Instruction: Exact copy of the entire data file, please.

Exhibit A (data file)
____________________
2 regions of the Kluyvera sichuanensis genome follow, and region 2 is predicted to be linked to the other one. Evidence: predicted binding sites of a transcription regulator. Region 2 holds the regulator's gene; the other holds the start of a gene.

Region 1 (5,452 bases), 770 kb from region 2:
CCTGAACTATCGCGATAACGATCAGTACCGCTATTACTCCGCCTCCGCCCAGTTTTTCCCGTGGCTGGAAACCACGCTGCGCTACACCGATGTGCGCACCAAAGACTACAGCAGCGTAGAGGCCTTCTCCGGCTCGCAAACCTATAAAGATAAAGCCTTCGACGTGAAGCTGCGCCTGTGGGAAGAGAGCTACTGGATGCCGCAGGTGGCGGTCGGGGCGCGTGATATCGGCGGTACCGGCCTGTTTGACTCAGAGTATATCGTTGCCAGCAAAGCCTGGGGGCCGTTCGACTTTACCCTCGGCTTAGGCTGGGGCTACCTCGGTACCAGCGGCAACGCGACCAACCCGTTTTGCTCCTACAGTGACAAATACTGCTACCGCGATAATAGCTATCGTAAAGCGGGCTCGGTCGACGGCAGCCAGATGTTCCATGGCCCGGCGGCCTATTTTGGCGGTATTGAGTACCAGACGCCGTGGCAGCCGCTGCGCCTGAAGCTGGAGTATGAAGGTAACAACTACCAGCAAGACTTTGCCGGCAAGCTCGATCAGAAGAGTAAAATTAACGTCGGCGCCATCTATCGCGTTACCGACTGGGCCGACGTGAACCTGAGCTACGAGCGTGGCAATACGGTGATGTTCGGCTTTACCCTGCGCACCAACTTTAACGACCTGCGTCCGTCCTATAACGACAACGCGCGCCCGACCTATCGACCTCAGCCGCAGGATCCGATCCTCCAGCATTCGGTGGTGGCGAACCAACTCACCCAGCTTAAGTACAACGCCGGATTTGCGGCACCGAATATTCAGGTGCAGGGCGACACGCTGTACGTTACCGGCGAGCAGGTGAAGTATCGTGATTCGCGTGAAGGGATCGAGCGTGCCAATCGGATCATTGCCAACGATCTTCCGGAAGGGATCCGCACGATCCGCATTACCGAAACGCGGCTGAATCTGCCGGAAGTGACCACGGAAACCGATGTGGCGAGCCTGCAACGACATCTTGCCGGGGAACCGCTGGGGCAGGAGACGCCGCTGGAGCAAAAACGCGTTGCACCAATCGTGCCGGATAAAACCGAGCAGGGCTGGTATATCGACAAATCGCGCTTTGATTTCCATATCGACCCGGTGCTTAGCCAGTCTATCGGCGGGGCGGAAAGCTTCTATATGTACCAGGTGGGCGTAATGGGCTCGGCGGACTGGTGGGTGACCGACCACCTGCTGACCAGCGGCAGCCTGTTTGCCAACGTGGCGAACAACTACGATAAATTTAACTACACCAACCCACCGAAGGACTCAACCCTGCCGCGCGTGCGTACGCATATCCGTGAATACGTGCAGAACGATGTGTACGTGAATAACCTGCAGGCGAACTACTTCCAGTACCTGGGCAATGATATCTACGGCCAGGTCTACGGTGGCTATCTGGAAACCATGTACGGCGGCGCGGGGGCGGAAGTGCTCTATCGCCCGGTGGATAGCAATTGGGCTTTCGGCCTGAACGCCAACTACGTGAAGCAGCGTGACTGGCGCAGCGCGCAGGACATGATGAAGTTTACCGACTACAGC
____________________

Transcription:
2 regions of the Kluyvera sichuanensis genome follow, and region 2 is predicted to be linked to the other one. Evidence: predicted binding sites of a transcription regulator. Region 2 holds the regulator's gene; the other holds the start of a gene.

Region 1 (5,452 bases), 770 kb from region 2:
CCTGAACTATCGCGATAACGATCAGTACCGCTATTACTCCGCCTCCGCCCAGTTTTTCCCGTGGCTGGAAACCACGCTGCGCTACACCGATGTGCGCACCAAAGACTACAGCAGCGTAGAGGCCTTCTCCGGCTCGCAAACCTATAAAGATAAAGCCTTCGACGTGAAGCTGCGCCTGTGGGAAGAGAGCTACTGGATGCCGCAGGTGGCGGTCGGGGCGCGTGATATCGGCGGTACCGGCCTGTTTGACTCAGAGTATATCGTTGCCAGCAAAGCCTGGGGGCCGTTCGACTTTACCCTCGGCTTAGGCTGGGGCTACCTCGGTACCAGCGGCAACGCGACCAACCCGTTTTGCTCCTACAGTGACAAATACTGCTACCGCGATAATAGCTATCGTAAAGCGGGCTCGGTCGACGGCAGCCAGATGTTCCATGGCCCGGCGGCCTATTTTGGCGGTATTGAGTACCAGACGCCGTGGCAGCCGCTGCGCCTGAAGCTGGAGTATGAAGGTAACAACTACCAGCAAGACTTTGCCGGCAAGCTCGATCAGAAGAGTAAAATTAACGTCGGCGCCATCTATCGCGTTACCGACTGGGCCGACGTGAACCTGAGCTACGAGCGTGGCAATACGGTGATGTTCGGCTTTACCCTGCGCACCAACTTTAACGACCTGCGTCCGTCCTATAACGACAACGCGCGCCCGACCTATCGACCTCAGCCGCAGGATCCGATCCTCCAGCATTCGGTGGTGGCGAACCAACTCACCCAGCTTAAGTACAACGCCGGATTTGCGGCACCGAATATTCAGGTGCAGGGCGACACGCTGTACGTTACCGGCGAGCAGGTGAAGTATCGTGATTCGCGTGAAGGGATCGAGCGTGCCAATCGGATCATTGCCAACGATCTTCCGGAAGGGATCCGCACGATCCGCATTACCGAAACGCGGCTGAATCTGCCGGAAGTGACCACGGAAACCGATGTGGCGAGCCTGCAACGACATCTTGCCGGGGAACCGCTGGGGCAGGAGACGCCGCTGGAGCAAAAACGCGTTGCACCAATCGTGCCGGATAAAACCGAGCAGGGCTGGTATATCGACAAATCGCGCTTTGATTTCCATATCGACCCGGTGCTTAGCCAGTCTATCGGCGGGGCGGAAAGCTTCTATATGTACCAGGTGGGCGTAATGGGCTCGGCGGACTGGTGGGTGACCGACCACCTGCTGACCAGCGGCAGCCTGTTTGCCAACGTGGCGAACAACTACGATAAATTTAACTACACCAACCCACCGAAGGACTCAACCCTGCCGCGCGTGCGTACGCATATCCGTGAATACGTGCAGAACGATGTGTACGTGAATAACCTGCAGGCGAACTACTTCCAGTACCTGGGCAATGATATCTACGGCCAGGTCTACGGTGGCTATCTGGAAACCATGTACGGCGGCGCGGGGGCGGAAGTGCTCTATCGCCCGGTGGATAGCAATTGGGCTTTCGGCCTGAACGCCAACTACGTGAAGCAGCGTGACTGGCGCAGCGCGCAGGACATGATGAAGTTTACCGACTACAGC